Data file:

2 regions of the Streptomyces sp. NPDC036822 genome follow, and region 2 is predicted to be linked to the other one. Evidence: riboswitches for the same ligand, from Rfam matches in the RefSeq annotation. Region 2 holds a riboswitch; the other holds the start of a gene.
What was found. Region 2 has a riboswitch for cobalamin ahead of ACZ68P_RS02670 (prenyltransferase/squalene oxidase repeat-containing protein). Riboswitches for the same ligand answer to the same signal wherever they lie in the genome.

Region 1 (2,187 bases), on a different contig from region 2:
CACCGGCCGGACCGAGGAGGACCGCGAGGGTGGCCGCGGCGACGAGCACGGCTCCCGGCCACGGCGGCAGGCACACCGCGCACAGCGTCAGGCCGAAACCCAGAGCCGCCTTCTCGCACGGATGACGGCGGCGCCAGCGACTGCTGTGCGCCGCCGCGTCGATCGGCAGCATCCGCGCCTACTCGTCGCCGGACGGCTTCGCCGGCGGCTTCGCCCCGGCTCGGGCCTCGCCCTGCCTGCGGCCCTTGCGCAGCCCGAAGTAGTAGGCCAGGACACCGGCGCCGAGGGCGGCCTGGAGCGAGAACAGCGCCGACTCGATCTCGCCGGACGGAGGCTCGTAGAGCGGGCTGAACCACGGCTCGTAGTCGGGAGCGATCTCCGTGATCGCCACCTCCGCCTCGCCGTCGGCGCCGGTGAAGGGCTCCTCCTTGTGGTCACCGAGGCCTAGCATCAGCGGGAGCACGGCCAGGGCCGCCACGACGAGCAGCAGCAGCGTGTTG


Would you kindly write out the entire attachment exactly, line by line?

2 regions of the Streptomyces sp. NPDC036822 genome follow, and region 2 is predicted to be linked to the other one. Evidence: riboswitches for the same ligand, from Rfam matches in the RefSeq annotation. Region 2 holds a riboswitch; the other holds the start of a gene.
What was found. Region 2 has a riboswitch for cobalamin ahead of ACZ68P_RS02670 (prenyltransferase/squalene oxidase repeat-containing protein). Riboswitches for the same ligand answer to the same signal wherever they lie in the genome.

Region 1 (2,187 bases), on a different contig from region 2:
CACCGGCCGGACCGAGGAGGACCGCGAGGGTGGCCGCGGCGACGAGCACGGCTCCCGGCCACGGCGGCAGGCACACCGCGCACAGCGTCAGGCCGAAACCCAGAGCCGCCTTCTCGCACGGATGACGGCGGCGCCAGCGACTGCTGTGCGCCGCCGCGTCGATCGGCAGCATCCGCGCCTACTCGTCGCCGGACGGCTTCGCCGGCGGCTTCGCCCCGGCTCGGGCCTCGCCCTGCCTGCGGCCCTTGCGCAGCCCGAAGTAGTAGGCCAGGACACCGGCGCCGAGGGCGGCCTGGAGCGAGAACAGCGCCGACTCGATCTCGCCGGACGGAGGCTCGTAGAGCGGGCTGAACCACGGCTCGTAGTCGGGAGCGATCTCCGTGATCGCCACCTCCGCCTCGCCGTCGGCGCCGGTGAAGGGCTCCTCCTTGTGGTCACCGAGGCCTAGCATCAGCGGGAGCACGGCCAGGGCCGCCACGACGAGCAGCAGCAGCGTGTTG